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|Patient UK||Metabolic acidosis|
In medicine, metabolic acidosis is a condition that occurs when the body produces too much acid or when the kidneys are not removing enough acid from the body. If unchecked, metabolic acidosis leads to acidemia, i.e., blood pH is low (less than 7.35) due to increased production of hydrogen ions by the body or the inability of the body to form bicarbonate (HCO3-) in the kidney. Its causes are diverse, and its consequences can be serious, including coma and death. Together with respiratory acidosis, it is one of the two general causes of acidemia.
- Acidosis refers to a process that causes a low pH in blood and tissues.
- Acidemia refers specifically to a low pH in the blood.
In most cases, acidosis occurs first for reasons explained below. Free hydrogen ions then diffuse into the blood, lowering the pH. Arterial blood gas analysis detects acidemia (pH lower than 7.35). When acidemia is present, acidosis is presumed.
Signs and symptoms
Symptoms are not specified, and diagnosis can be difficult unless the patient presents with clear indications for arterial blood gas sampling. Symptoms may include chest pain, palpitations, headache, altered mental status such as severe anxiety due to hypoxia, decreased visual acuity, nausea, vomiting, abdominal pain, altered appetite and weight gain, muscle weakness, bone pain and joint pain. Those in metabolic acidosis may exhibit deep, rapid breathing called Kussmaul respirations which is classically associated with diabetic ketoacidosis. Rapid deep breaths increase the amount of carbon dioxide exhaled, thus lowering the serum carbon dioxide levels, resulting in some degree of compensation. Over compensation via respiratory alkalosis to form an alkalemia does not occur.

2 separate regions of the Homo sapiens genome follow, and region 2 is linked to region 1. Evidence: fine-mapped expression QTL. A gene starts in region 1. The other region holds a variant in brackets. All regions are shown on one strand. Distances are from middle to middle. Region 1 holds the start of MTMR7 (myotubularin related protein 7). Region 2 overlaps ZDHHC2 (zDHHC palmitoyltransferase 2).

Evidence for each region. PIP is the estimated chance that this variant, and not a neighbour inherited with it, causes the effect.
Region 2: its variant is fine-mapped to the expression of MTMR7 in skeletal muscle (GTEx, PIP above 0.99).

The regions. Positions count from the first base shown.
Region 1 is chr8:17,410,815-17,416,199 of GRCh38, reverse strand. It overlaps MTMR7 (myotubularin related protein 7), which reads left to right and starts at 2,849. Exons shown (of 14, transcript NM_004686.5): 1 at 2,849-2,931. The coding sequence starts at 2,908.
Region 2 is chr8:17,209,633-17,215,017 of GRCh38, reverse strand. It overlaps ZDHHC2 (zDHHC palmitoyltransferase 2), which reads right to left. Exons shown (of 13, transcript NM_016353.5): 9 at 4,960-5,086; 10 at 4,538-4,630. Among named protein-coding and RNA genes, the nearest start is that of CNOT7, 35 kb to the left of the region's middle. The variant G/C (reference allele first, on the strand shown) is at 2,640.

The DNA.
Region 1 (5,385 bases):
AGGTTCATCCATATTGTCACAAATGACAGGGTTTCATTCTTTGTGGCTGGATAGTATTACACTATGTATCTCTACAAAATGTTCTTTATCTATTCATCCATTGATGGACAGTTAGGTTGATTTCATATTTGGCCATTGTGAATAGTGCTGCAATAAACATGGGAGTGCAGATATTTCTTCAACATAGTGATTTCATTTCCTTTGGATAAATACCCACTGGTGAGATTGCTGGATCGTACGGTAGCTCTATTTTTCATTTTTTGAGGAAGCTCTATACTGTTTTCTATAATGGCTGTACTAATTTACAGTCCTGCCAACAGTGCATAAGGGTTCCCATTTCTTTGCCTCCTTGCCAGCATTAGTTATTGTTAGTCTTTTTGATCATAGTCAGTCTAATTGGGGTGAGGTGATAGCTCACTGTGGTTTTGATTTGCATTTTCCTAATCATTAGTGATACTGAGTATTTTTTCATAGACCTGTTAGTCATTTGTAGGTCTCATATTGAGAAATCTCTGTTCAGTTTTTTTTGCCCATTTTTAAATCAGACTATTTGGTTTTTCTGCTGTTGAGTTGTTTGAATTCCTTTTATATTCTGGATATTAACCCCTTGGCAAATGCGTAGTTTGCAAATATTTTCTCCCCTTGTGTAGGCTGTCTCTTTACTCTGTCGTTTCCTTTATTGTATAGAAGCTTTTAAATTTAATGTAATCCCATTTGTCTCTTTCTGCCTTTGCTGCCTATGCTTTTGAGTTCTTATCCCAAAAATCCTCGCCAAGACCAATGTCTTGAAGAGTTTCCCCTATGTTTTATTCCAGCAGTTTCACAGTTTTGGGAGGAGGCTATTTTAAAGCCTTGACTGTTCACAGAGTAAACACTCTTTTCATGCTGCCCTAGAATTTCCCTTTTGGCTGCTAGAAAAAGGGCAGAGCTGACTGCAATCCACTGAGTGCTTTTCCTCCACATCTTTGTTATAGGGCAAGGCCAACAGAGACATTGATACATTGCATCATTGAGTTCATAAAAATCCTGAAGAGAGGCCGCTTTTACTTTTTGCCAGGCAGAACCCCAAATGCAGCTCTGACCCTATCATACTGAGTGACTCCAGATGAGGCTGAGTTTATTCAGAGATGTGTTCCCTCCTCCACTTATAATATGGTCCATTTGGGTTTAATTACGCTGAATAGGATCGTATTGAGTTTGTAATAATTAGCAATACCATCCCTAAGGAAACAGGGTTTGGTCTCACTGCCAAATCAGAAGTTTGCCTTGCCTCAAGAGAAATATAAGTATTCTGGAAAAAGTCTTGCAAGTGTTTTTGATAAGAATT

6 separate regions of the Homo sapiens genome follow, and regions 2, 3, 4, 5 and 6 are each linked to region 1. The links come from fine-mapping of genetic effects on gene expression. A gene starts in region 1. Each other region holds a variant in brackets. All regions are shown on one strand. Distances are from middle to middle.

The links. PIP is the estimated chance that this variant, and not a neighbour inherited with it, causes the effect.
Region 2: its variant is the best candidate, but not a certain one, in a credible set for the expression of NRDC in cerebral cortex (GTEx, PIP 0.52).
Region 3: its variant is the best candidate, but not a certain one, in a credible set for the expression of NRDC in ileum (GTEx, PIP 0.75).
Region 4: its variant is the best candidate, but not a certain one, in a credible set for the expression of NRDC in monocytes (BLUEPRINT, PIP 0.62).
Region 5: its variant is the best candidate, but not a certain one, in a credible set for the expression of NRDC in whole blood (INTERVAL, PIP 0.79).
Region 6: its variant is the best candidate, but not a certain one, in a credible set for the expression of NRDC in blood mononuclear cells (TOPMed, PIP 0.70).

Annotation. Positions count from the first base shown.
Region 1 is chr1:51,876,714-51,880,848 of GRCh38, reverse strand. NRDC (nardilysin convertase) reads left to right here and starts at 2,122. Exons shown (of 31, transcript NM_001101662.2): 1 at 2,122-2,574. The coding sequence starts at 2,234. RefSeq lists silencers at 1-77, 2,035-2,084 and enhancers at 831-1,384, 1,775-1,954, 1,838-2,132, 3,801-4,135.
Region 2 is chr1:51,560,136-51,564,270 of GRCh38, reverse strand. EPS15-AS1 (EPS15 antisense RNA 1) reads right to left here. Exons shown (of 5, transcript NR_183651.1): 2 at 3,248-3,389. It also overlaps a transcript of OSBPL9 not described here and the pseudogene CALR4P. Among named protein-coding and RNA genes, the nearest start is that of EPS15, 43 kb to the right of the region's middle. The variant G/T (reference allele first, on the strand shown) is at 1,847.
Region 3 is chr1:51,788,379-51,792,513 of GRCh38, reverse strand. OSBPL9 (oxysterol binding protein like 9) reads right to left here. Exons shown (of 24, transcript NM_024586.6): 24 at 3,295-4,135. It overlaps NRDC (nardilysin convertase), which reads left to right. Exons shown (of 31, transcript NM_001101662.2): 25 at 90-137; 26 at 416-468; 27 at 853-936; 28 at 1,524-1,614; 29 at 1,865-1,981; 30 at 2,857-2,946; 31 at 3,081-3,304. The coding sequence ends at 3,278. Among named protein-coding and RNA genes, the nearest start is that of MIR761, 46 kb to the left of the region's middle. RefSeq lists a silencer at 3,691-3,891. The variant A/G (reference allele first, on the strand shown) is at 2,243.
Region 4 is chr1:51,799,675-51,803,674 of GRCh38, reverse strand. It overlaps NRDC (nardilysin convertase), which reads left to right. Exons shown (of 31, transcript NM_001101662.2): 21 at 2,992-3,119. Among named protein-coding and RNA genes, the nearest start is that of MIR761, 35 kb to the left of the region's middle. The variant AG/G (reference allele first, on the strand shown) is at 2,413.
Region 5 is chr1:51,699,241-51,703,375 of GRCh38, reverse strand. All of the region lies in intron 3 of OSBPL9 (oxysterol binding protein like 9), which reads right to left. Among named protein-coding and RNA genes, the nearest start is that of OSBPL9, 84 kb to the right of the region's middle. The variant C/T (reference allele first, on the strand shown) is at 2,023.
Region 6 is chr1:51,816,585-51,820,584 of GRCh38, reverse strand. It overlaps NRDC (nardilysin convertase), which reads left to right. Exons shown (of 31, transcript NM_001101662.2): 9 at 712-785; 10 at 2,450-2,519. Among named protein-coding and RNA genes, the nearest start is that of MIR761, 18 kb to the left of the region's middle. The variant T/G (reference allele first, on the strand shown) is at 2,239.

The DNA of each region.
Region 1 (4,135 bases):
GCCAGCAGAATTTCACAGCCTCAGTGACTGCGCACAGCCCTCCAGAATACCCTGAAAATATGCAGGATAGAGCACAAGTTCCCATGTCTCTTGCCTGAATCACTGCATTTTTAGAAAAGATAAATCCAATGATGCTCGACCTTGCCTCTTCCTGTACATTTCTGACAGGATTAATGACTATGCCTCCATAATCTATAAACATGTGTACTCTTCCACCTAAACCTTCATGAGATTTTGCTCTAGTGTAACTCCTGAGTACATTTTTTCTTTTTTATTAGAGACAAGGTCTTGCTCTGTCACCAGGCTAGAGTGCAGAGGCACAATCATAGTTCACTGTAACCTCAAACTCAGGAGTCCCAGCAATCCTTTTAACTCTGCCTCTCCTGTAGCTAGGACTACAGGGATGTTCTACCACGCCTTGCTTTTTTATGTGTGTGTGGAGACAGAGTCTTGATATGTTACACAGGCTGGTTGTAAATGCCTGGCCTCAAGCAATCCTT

Extreme acidemia leads to neurological and cardiac complications:
- Neurological: lethargy, stupor, coma, seizures.
- Cardiac: arrhythmias (ventricular tachycardia), decreased response to epinephrine; both lead to hypotension (low blood pressure).
Physical examination occasionally reveals signs of disease, but is otherwise normal. Cranial nerve abnormalities are reported in ethylene glycol poisoning, and retinal edema can be a sign of methanol (methyl alcohol) intoxication. Longstanding chronic metabolic acidosis leads to osteoporosis and can cause fractures.
Arterial blood gas sampling is essential for the diagnosis. If the pH is low (under 7.35) and the bicarbonate levels are decreased (<24 mmol/l), metabolic acidemia is present, and metabolic acidosis is presumed. Due to respiratory compensation (hyperventilation), carbon dioxide is decreased and conversely oxygen is increased. An ECG can be useful to anticipate cardiac complications.
Other tests that are relevant in this context are electrolytes (including chloride), glucose, renal function and a full blood count. Urinalysis can reveal acidity (salicylate poisoning) or alkalinity (renal tubular acidosis type I). In addition, it can show ketones in ketoacidosis.